may be the offspring of the prolonged guilt?" Ponder it well, and, if

you find it true, then cast out from your creed the belief in a Jesus

who loved the lost; blot out from your Bible every verse that speaks of

a Father's heart; tear from your Prayer-books every page that prays to a

Father in heaven. If the lowest of God's creatures is to be left in the

foul embraces of sin for ever, God cannot be the Eternal Righteousness,

the unconquerable Love. For what sort of Righteousness is that which

rests idly contented in a heaven of bliss, while millions of souls

capable of righteousness are bound by it in helpless sin; what sort of

love is that which is satisfied to be repulsed, and is willing to be

hated? As long as God is righteous, as long as God is love, so long is

it impossible that men and women shall be left by him forever in a

state to which our worst dens of earth are a very paradise of beauty and

purity. Bible writers may have erred, but "Thou continuest holy, O Thou

worship of Israel!" There is one revelation that cannot err, and that

is written by God's finger on every human heart. What man recoils from

doing, even at his lowest, can never be done by his Creator, from whose

inspiration he draws every righteous thought. Is there one father,

however brutalized, who would deliberately keep his child in sin because

of a childish fault? one mother who would aimlessly torture her son,

keeping him alive but to torment? Yet this, nothing less,--nay, a

thousand times more, for it is this multiplied infinitely by infinite

power of torture,--this is what Christians ask us to believe about our

Father and our God, a glimmer from the radiance of whose throne falls on

to our earth, when men love their enemies and forgive freely those who

wrong them If this so-called orthodox belief is right, then is their

gospel of the Love of God to the world a delusion and a lie; if this is

true, the teaching of Jesus to publicans and harlots of the Fatherhood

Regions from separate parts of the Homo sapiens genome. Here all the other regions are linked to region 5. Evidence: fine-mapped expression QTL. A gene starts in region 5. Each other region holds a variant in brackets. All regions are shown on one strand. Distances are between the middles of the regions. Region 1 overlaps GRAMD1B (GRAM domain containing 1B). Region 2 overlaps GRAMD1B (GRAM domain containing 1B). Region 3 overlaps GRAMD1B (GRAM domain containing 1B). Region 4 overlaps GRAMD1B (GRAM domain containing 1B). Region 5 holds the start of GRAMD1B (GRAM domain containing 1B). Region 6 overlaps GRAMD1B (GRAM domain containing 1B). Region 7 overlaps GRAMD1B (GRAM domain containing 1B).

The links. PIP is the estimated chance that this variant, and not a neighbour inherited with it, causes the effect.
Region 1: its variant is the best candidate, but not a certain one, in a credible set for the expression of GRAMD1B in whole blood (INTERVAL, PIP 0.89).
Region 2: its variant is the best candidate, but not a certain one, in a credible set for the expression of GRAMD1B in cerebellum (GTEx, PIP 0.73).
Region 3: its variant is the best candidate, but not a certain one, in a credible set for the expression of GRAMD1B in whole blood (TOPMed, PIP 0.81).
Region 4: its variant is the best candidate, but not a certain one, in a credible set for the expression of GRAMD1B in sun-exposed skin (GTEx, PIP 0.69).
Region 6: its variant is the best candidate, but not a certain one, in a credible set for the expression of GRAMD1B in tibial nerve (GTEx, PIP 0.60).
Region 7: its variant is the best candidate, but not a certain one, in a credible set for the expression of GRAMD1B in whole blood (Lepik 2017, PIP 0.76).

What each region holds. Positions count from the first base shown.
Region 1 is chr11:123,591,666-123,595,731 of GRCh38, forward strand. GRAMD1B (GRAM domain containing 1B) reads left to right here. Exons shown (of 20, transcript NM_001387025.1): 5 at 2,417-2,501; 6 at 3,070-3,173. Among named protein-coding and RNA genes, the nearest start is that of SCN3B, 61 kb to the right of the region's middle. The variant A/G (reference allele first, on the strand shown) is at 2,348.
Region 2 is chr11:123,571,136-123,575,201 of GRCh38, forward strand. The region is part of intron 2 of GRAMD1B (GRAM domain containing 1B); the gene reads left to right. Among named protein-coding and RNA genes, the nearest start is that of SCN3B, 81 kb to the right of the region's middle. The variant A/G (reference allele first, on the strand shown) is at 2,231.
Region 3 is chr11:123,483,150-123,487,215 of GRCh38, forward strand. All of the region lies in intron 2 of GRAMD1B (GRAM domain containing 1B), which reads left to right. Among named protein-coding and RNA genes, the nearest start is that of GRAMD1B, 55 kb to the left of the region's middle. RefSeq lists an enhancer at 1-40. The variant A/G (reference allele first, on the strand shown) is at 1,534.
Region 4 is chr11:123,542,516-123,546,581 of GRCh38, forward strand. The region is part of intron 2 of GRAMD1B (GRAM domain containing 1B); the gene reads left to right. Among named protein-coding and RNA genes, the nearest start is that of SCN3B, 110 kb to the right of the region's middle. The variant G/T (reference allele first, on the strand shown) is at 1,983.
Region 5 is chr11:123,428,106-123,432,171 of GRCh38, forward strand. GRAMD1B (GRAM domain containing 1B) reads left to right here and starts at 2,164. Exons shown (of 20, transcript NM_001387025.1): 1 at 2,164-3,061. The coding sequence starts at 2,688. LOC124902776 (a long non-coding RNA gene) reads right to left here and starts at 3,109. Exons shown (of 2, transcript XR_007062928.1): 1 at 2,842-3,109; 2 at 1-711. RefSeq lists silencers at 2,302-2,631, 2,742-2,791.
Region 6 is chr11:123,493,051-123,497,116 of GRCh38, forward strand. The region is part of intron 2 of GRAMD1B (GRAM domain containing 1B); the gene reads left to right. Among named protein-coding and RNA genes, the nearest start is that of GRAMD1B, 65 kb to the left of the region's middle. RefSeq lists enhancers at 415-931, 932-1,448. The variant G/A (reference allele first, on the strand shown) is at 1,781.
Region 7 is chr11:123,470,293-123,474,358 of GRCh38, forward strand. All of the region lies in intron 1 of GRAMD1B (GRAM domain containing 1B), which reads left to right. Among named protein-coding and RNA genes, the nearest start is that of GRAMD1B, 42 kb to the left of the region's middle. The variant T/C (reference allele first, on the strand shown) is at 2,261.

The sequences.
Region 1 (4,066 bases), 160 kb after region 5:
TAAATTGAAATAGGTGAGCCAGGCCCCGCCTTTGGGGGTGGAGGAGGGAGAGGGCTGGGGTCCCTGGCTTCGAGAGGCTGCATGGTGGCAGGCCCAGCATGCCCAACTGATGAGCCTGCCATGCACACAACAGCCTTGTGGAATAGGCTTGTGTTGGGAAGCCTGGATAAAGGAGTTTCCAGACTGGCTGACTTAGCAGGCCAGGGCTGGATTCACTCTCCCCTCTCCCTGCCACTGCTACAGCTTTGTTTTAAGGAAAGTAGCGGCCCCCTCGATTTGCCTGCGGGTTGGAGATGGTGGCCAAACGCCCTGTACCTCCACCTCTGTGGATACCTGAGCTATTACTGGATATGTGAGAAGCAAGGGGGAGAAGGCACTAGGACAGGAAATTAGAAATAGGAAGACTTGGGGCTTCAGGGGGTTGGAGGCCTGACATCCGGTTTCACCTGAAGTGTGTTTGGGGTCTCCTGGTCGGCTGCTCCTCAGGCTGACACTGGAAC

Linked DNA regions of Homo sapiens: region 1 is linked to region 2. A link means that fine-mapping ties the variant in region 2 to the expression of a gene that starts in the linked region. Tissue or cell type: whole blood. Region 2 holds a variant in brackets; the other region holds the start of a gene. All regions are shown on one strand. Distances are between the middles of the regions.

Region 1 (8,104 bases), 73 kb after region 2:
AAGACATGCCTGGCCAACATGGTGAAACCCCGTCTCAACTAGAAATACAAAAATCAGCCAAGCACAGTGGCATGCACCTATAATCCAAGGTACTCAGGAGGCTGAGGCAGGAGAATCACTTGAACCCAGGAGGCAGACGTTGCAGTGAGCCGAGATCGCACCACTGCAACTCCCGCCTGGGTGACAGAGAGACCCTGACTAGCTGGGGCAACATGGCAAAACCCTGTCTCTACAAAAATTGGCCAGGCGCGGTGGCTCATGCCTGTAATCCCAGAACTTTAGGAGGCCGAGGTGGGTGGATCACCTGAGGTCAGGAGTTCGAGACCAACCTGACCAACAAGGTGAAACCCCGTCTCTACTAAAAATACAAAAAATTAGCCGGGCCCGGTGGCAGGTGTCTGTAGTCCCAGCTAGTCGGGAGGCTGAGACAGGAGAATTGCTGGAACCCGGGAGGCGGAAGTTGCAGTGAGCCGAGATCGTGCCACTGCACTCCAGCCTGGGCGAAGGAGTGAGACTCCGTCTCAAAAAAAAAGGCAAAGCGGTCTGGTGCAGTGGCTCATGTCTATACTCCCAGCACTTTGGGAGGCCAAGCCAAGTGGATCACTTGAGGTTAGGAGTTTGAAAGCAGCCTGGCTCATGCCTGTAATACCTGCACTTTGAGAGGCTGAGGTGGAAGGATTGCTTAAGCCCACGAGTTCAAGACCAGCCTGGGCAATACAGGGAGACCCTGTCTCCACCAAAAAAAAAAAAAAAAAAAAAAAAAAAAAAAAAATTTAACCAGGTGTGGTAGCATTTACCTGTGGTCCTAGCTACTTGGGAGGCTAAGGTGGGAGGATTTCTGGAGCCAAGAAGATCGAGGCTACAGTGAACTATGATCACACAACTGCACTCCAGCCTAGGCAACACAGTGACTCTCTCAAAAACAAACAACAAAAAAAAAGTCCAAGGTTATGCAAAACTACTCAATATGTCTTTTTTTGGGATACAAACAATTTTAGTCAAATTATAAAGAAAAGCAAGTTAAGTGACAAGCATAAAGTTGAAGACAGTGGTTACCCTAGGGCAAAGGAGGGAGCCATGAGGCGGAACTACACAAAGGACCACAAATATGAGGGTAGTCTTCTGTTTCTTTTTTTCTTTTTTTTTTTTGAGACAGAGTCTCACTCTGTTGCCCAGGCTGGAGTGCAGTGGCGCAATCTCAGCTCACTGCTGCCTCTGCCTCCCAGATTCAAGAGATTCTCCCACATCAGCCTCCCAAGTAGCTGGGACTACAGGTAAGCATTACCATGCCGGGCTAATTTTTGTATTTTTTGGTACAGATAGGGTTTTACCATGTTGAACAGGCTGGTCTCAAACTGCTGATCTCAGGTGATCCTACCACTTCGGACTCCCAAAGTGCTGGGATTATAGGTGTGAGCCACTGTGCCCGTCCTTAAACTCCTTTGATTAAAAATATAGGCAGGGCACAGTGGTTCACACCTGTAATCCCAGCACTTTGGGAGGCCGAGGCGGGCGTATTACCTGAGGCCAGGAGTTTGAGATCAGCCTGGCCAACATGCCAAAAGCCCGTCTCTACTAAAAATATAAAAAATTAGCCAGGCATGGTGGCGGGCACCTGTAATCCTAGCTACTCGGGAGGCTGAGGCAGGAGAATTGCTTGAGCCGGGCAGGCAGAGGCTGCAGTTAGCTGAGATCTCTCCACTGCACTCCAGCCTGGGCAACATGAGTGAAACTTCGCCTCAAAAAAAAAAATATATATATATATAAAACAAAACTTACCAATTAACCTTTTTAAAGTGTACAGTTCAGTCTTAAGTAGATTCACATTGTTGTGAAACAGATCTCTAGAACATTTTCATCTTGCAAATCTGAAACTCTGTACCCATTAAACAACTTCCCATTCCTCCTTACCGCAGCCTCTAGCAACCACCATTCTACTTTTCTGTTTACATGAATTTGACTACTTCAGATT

of God is a cruel mockery of our divinest instincts; the tale of

the good Shepherd who could not rest while one sheep was lost is the

bitterest irony. But this awful dogma is not true, and the Love of God

cradles his creation; not one son of the Father's family shall be left

under the power of sin, to be an eternal blot on God's creation, an

endless reproach to his Maker's wisdom, an everlasting and irreparable



-------Cardiff Theosophical Society in Wales-------

206 Newport Road, Cardiff, Wales, UK CF24-1DL



No amount of argument, however powerful, should make us believe a

doctrine from which our hearts recoil with such shuddering horror as

they do from this doctrine of eternal torture and eternal sin. There is

a divine instinct in the human heart which may be trusted as an arbiter

between right and wrong; no supernatural revelation, no miracle, no

angel from heaven, should have power to make us accept as divine that

which our hearts proclaim as vile and devilish. It is not true faith

to crush down our moral sense beneath the hoof of credulity; true faith

believes in God only as a "Power which makes for _Righteousness_" and

recks little of threats or curses which would force her to accept that

which conscience disapproves. And what is more, if it were possible that

God were not what we dream, if he were not "righteous in all his ways

and holy in all his works," then were it craven cowardice to worship him

at all. It has been well said, "that to worship simple power, without

virtue, is nothing but devil-worship;" in that case it were nobler to

refuse to praise him and to take what he might send. Then indeed we

must say, with John Stuart Mill, in that burst of passion which reads so

strangely in the midst of his passionless logic, that if I am told that

this is justice and love, and that if I do not call it so, God will send

me to hell, then "to hell I'll go."


I have purposely put first my strong reprobation of eternal hell,

because of its own essential hideousness, and because, were it ever

so true, I should deem myself disgraced by acknowledging it as

either loving or good. But it is, however, a satisfaction to note the

feebleness of the arguments advanced in support of this dogma, and to

find that justice and holiness, as well as love, frown on the idea of an

eternal hell.


The first argument put forth is this: "God has made a law which

man breaks; man must therefore in justice suffer the penalty of his

transgression." This, like so many of the orthodox arguments, sounds

just and right, and at first we perfectly agree with it. The instinct

of justice in our own breasts confirms the statement, and looking abroad

into the world we see its truth proved by facts. Law is around us on

every side; man is placed in a realm of law; he may-strive against the